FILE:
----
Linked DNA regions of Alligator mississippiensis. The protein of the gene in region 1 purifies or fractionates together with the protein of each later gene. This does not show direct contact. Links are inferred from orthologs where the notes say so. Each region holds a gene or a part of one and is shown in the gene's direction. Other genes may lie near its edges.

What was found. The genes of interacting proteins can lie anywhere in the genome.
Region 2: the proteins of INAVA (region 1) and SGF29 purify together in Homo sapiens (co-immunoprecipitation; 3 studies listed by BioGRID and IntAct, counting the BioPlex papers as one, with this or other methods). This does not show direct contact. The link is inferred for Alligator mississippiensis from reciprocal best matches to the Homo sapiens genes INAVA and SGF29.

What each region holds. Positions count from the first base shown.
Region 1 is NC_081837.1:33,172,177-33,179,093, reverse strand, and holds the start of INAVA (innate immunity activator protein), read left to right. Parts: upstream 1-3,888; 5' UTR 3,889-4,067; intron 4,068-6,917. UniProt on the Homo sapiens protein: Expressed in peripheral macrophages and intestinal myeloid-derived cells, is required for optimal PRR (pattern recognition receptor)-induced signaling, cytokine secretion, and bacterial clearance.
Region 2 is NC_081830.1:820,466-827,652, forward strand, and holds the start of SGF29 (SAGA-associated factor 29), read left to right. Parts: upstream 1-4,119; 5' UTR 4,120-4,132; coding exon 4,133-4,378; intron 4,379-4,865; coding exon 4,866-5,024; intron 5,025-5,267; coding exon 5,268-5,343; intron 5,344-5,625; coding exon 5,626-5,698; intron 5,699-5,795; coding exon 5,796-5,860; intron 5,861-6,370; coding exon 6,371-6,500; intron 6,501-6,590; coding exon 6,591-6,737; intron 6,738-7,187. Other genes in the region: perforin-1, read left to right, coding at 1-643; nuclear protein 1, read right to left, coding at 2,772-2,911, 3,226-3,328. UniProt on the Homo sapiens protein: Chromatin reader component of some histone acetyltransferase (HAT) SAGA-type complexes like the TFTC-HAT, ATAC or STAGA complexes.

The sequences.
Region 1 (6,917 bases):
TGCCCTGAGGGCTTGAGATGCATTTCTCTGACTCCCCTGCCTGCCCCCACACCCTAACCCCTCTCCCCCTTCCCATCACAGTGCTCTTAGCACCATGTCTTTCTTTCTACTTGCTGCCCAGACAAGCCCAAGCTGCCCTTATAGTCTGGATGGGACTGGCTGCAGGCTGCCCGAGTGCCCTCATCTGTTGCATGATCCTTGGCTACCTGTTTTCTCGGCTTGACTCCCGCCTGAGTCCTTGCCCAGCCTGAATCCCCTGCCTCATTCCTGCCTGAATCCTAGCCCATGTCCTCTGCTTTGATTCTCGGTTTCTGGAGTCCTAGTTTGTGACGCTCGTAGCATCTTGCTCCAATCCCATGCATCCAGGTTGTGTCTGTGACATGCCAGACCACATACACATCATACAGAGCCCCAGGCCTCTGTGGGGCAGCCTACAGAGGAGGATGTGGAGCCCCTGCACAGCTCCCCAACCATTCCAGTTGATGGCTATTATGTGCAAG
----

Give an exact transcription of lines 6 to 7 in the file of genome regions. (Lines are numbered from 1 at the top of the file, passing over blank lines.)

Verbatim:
Region 2 is NC_081830.1:820,466-827,652, forward strand, and holds the start of SGF29 (SAGA-associated factor 29), read left to right. Parts: upstream 1-4,119; 5' UTR 4,120-4,132; coding exon 4,133-4,378; intron 4,379-4,865; coding exon 4,866-5,024; intron 5,025-5,267; coding exon 5,268-5,343; intron 5,344-5,625; coding exon 5,626-5,698; intron 5,699-5,795; coding exon 5,796-5,860; intron 5,861-6,370; coding exon 6,371-6,500; intron 6,501-6,590; coding exon 6,591-6,737; intron 6,738-7,187. Other genes in the region: perforin-1, read left to right, coding at 1-643; nuclear protein 1, read right to left, coding at 2,772-2,911, 3,226-3,328. UniProt on the Homo sapiens protein: Chromatin reader component of some histone acetyltransferase (HAT) SAGA-type complexes like the TFTC-HAT, ATAC or STAGA complexes.

The sequences.